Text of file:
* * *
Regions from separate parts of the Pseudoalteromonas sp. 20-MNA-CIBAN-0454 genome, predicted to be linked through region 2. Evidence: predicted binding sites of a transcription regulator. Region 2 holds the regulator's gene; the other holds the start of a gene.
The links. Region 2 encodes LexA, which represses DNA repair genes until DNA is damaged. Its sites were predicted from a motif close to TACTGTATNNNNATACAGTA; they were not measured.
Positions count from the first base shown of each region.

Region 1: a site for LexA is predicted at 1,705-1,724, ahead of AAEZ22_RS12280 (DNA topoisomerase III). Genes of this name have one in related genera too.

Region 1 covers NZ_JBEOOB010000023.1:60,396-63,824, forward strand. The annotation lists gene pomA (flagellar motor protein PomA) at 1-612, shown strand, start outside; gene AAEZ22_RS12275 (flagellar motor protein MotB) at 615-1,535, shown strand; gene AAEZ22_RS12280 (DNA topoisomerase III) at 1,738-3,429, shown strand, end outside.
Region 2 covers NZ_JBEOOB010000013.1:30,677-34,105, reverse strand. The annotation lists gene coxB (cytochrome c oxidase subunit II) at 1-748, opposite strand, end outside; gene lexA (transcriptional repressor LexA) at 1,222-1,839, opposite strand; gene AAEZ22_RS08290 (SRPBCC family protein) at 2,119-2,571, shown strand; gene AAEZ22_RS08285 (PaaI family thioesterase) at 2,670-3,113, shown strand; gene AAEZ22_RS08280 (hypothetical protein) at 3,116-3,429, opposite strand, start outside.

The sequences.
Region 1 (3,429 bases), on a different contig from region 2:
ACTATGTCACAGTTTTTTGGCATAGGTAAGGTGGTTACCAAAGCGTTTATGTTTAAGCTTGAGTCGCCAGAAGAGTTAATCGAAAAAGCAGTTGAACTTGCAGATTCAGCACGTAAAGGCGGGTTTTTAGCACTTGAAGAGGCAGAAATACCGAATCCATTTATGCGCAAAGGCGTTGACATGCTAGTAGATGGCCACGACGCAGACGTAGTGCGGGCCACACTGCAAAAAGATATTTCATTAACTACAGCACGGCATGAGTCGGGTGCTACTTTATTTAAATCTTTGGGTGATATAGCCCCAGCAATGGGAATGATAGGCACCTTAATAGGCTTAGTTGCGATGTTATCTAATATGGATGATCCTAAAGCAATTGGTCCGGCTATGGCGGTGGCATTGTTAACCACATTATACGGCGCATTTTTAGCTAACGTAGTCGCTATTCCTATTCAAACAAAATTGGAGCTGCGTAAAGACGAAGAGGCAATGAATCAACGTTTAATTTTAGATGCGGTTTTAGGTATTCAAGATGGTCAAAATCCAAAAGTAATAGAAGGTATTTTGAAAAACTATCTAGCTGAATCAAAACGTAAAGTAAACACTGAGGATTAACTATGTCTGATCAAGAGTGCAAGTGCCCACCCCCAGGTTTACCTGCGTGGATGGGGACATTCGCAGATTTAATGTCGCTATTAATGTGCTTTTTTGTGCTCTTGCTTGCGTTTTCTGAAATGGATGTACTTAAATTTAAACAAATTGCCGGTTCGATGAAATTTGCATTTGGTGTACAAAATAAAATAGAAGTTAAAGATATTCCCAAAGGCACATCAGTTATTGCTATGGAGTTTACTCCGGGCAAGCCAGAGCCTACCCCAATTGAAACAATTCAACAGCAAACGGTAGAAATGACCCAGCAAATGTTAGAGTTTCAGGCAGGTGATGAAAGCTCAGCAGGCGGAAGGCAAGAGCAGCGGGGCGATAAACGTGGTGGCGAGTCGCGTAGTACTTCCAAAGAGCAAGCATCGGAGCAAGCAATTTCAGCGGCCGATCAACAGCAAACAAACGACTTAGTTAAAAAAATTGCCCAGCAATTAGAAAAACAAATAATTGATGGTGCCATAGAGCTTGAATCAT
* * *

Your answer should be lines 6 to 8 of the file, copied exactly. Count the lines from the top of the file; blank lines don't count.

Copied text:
Region 2 covers NZ_JBEOOB010000013.1:30,677-34,105, reverse strand. The annotation lists gene coxB (cytochrome c oxidase subunit II) at 1-748, opposite strand, end outside; gene lexA (transcriptional repressor LexA) at 1,222-1,839, opposite strand; gene AAEZ22_RS08290 (SRPBCC family protein) at 2,119-2,571, shown strand; gene AAEZ22_RS08285 (PaaI family thioesterase) at 2,670-3,113, shown strand; gene AAEZ22_RS08280 (hypothetical protein) at 3,116-3,429, opposite strand, start outside.

The sequences.
Region 1 (3,429 bases), on a different contig from region 2: